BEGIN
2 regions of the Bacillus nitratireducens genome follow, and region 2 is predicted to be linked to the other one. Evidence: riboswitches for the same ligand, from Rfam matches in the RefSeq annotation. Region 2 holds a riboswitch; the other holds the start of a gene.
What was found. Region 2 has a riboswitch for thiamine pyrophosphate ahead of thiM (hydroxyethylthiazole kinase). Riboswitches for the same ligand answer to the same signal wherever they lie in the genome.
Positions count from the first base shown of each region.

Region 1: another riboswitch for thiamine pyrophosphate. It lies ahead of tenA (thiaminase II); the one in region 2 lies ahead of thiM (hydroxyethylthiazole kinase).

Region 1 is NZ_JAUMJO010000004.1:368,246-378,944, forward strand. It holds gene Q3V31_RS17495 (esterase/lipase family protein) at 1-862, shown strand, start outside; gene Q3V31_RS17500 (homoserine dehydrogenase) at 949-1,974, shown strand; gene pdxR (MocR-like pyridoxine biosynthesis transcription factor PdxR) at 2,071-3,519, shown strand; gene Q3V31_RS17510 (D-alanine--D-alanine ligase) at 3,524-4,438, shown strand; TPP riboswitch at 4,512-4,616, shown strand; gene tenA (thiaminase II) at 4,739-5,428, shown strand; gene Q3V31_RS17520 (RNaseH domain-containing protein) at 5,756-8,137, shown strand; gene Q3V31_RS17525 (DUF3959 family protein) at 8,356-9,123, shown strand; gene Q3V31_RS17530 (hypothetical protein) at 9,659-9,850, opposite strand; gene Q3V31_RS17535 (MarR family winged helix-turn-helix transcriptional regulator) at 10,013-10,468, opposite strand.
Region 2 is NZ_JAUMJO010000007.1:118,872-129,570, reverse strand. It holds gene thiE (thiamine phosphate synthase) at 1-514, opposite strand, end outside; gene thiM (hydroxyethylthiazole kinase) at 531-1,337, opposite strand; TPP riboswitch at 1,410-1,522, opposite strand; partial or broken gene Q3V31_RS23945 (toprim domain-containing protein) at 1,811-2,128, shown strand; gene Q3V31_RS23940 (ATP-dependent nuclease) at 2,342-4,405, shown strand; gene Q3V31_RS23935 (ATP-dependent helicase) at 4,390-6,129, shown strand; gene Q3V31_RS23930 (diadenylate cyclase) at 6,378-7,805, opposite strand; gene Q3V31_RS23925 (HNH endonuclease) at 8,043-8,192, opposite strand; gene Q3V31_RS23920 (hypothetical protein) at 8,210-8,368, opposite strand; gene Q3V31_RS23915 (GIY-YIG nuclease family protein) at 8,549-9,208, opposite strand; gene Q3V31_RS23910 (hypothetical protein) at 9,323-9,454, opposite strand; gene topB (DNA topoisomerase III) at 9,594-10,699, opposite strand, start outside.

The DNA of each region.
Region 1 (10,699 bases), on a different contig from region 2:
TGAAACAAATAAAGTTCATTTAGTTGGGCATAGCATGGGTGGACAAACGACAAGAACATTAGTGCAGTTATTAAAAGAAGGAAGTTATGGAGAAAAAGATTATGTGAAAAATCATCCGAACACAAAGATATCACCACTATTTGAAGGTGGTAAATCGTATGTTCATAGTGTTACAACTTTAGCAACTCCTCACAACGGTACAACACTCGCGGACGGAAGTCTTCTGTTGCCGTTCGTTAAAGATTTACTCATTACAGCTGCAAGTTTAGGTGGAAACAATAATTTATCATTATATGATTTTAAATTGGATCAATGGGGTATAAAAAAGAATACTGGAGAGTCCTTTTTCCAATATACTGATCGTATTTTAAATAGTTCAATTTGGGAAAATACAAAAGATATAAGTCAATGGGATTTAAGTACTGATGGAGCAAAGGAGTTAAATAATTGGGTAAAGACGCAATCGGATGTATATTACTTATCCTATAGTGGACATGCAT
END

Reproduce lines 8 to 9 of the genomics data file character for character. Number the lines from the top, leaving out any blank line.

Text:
Region 1 (10,699 bases), on a different contig from region 2:
TGAAACAAATAAAGTTCATTTAGTTGGGCATAGCATGGGTGGACAAACGACAAGAACATTAGTGCAGTTATTAAAAGAAGGAAGTTATGGAGAAAAAGATTATGTGAAAAATCATCCGAACACAAAGATATCACCACTATTTGAAGGTGGTAAATCGTATGTTCATAGTGTTACAACTTTAGCAACTCCTCACAACGGTACAACACTCGCGGACGGAAGTCTTCTGTTGCCGTTCGTTAAAGATTTACTCATTACAGCTGCAAGTTTAGGTGGAAACAATAATTTATCATTATATGATTTTAAATTGGATCAATGGGGTATAAAAAAGAATACTGGAGAGTCCTTTTTCCAATATACTGATCGTATTTTAAATAGTTCAATTTGGGAAAATACAAAAGATATAAGTCAATGGGATTTAAGTACTGATGGAGCAAAGGAGTTAAATAATTGGGTAAAGACGCAATCGGATGTATATTACTTATCCTATAGTGGACATGCAT